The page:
Europe’s banks must stop making muppets of savers

May 29, 2012

By Peter Thal Larsen and Fiona Maharg-Bravo

The authors are Reuters Breakingviews columnists. The opinions expressed are their own.

European banks are treating their retail customers like muppets. Lenders in Spain and elsewhere have flogged increasing volumes of their own bonds to unsophisticated retail customers. Such investments look ill-advised, at the very least. It also complicates government efforts to impose pain on creditors, rather than taxpayers.

Spain’s banks have long boasted about their ability to sell a wide range of financial products to retail customers. But the relationship has become too cosy. Banks have pushed billions of euros worth of bonds and hybrid instruments that are now illiquid or underwater. Of the 65 billion euros in outstanding subordinated debt issued by the country’s lenders, 62 percent is owned by retail clients, according to Barclays Capital. Likewise, Italian and French banks have long flogged unsecured bonds to retail investors.

The wheeze allows banks to boost capital and meet funding needs at a time when markets are largely closed to them. High coupons, which look attractive when compared to deposit accounts, ensure they sell like hot cakes.

But the practice has several flaws. First, it doesn’t expand the pool of funding available to banks: cash flowing into bonds tends to come from deposit accounts. Second, the investments are looking increasingly shaky: some Spanish banks have converted preference shares into ordinary equity – admittedly on friendly terms – or have stopped paying coupons. The Spanish bank consumer association, Adicae, is taking 28 banks to court for “abusing preference shares”.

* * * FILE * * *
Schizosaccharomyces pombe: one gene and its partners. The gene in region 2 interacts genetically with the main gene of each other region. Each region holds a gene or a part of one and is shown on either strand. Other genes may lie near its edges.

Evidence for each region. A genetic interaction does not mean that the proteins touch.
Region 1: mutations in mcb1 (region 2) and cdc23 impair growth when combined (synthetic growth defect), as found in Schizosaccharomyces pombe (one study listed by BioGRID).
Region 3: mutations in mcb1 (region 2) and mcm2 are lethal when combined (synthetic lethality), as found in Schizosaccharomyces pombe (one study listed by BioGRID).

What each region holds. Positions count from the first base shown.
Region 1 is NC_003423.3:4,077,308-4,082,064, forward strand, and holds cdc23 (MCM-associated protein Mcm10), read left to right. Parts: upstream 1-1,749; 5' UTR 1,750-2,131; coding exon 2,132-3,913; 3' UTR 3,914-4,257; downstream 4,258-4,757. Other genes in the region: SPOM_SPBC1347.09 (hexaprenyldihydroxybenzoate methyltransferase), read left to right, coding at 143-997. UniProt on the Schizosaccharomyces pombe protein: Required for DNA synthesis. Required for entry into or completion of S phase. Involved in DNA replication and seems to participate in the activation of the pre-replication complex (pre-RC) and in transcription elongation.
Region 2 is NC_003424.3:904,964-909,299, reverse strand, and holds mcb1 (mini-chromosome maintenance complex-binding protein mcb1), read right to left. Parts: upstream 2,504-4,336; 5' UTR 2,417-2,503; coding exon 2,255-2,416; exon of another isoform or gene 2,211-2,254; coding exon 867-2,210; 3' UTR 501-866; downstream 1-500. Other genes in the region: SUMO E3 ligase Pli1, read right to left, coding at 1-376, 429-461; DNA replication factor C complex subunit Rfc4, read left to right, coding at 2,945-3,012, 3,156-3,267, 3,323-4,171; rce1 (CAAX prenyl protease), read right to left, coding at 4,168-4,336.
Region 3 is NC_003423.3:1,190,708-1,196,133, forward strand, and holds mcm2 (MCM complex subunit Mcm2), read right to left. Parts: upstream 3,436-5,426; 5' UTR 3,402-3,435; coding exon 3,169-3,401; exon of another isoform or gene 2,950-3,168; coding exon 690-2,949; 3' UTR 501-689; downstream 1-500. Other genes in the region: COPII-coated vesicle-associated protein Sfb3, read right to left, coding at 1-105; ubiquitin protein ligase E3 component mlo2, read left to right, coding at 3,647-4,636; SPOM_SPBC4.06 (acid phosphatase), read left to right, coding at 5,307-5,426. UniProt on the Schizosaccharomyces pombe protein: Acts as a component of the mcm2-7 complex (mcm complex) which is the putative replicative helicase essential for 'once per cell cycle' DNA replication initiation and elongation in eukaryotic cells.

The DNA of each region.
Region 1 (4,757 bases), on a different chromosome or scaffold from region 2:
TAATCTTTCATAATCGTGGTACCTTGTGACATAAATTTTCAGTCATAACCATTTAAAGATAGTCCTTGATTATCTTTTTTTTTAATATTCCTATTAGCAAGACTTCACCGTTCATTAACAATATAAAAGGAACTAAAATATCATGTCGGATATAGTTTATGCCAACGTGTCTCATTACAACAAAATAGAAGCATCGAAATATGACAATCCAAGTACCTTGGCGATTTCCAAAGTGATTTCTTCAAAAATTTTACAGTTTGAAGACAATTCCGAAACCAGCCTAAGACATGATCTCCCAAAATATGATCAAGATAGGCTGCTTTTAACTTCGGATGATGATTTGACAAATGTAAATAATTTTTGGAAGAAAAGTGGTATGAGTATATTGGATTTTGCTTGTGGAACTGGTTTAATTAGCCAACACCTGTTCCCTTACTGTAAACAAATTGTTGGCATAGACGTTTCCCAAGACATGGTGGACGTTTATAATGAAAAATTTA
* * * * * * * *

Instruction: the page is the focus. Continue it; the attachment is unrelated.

But the biggest problem is that mixing retail depositors with bondholders makes it harder for governments to impose losses on private-sector investors. Take BFA/Bankia, which is receiving a 19 billion euro bailout from taxpayers. Converting the Spanish bank’s 4 billion euros of outstanding preference shares into ordinary equity would have helped to reduce the bill. But management has refused, for fear of upsetting the depositors who bought the securities.

It is unrealistic to expect retail customers to distinguish between government-insured deposits and potentially risky bank securities. It is also unrealistic to think that banks can navigate the conflicts of interest that arise from offering the two side by side. Rather than trying to regulate the sale of bank bonds to retail customers, governments should simply ban it.

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